Above: illustration by Margherita Perugini for the final conference at Università Cattolica.
F-SuSy is a project funded by Lombardia Region for research and experimentation of materials and processes to cut the hazardous chemicals in textile chain, improving the general sustainability level of this industry. The project aims at developing digital instruments for monitoring the innovation process, the comparison with market’s chemical safety standard, the circulation of knowledge and positive practices.
F-SuSy is realized by universities, consulting agencies and manufacturing companies.
I worked with MODACULT research centre, part of Università Cattolica. We focused on understanding how the efforts made towards sustainability by small Italian textiles firms could be communicated both to the supply chain subjects and to the final customer. The aim was to create a small manual made up of communication guidelines specifically designed for these small manufacturing companies.First, we focused on understanding the companies’ histories, values, know-how and efforts for sustainability; the way they have coped with communication until now - both offline and online; their needs and hopes for the future.
We conducted in-depth interviews with different people from the company and have a tour in their factories.
Some of the results of this phase were:
1. Small, family-owned companies ofter have a lot of stories to tell, but are not aware of that.
2. They are key factors of the change towards sustainability but do not have the tools and the ability to communicate it to the final customers.
3. Their clients (consumer brands) do value sustainability, but are reluctant in showing who their suppliers are, even though “transparency” is increasingly valuable in fashion.
4. There are no specific people in charge of communication processes, so we can not expect specific knowledge, nor dedicated budget, energies and time.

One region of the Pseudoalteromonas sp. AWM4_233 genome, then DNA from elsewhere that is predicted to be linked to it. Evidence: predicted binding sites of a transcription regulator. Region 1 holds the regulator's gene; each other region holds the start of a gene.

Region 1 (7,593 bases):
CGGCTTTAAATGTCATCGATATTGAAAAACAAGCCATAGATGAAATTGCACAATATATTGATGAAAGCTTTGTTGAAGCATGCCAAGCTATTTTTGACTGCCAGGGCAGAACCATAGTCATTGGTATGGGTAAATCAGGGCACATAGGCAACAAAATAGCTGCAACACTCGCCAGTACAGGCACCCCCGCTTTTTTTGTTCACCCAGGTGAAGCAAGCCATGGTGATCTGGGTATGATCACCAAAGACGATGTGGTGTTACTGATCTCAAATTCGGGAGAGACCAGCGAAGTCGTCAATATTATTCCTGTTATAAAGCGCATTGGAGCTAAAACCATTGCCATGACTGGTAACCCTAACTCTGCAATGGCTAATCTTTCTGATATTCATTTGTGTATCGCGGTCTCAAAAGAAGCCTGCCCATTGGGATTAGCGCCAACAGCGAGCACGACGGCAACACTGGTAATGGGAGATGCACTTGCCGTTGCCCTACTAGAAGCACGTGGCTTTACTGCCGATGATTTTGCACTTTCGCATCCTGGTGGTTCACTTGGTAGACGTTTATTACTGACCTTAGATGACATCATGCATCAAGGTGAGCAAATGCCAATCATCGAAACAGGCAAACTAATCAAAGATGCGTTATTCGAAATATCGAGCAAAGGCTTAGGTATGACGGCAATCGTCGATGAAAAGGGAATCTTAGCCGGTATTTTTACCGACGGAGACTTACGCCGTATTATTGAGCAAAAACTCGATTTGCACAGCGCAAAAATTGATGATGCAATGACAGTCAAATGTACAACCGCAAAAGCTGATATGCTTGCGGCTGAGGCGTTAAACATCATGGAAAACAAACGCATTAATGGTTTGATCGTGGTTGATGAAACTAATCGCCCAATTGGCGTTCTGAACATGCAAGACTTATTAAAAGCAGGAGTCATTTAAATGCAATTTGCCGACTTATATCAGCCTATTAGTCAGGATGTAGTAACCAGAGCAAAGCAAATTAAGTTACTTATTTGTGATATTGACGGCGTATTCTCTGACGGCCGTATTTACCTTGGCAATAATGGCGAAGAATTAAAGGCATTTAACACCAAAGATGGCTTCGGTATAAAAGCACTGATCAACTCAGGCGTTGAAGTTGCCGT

5. Offline communication and textile trade fairs still play an important role.
Keeping in mind these elements we then worked in team on the Communication Guidelines drafting.
1. We selected excerpts from the interviews to show the companies what could be turned into good storytelling - and that they have got already that material in their DNA!
2. We offered them practical examples of how they could reach a larger public, and the final consumer too, by exploiting digital tools and social networks.
3. We suggested that the more they work on their communication and brand image, the more likely it is for brands to make visible their suppliers to the final customers.
4. We stressed the importance of communication and the advantages of the digital tools, without writing 100 pages of argumentation. These people have no time since they carry on several different tasks at the same time (at least PR, commercial, marketing and communication management). We condensed the theoretical part in a few sentences and built the manual around case studies, good practices, examples but above all suggestions of tools and platforms they can start to use immediately. We kept it simple: the manual is modular, so that companies can use it to cope with the specific problem they want to solve. Each module is built around a question (e.g. “Which words to communicate sustainability?”)
5. We showed them solutions to integrate the offline and the online dimensions as a whole ecosystem. For example, part of the project was dedicated to develop NFC tags which are applied to the bolt of fabric and allows to track the whole supply chain. This was realized by S4GV (Solutions for Global Visibility) together with one of the three companies involved in the project.
The final part of the project lead us to organize a conference to provide a theoretical frame about the circular economy, to sum up the results of the research and gather all the subjects involved to build an interdisciplinary community for future collaboration.
The guidelines for sustainability communication will be published online soon with a new, final graphic layout.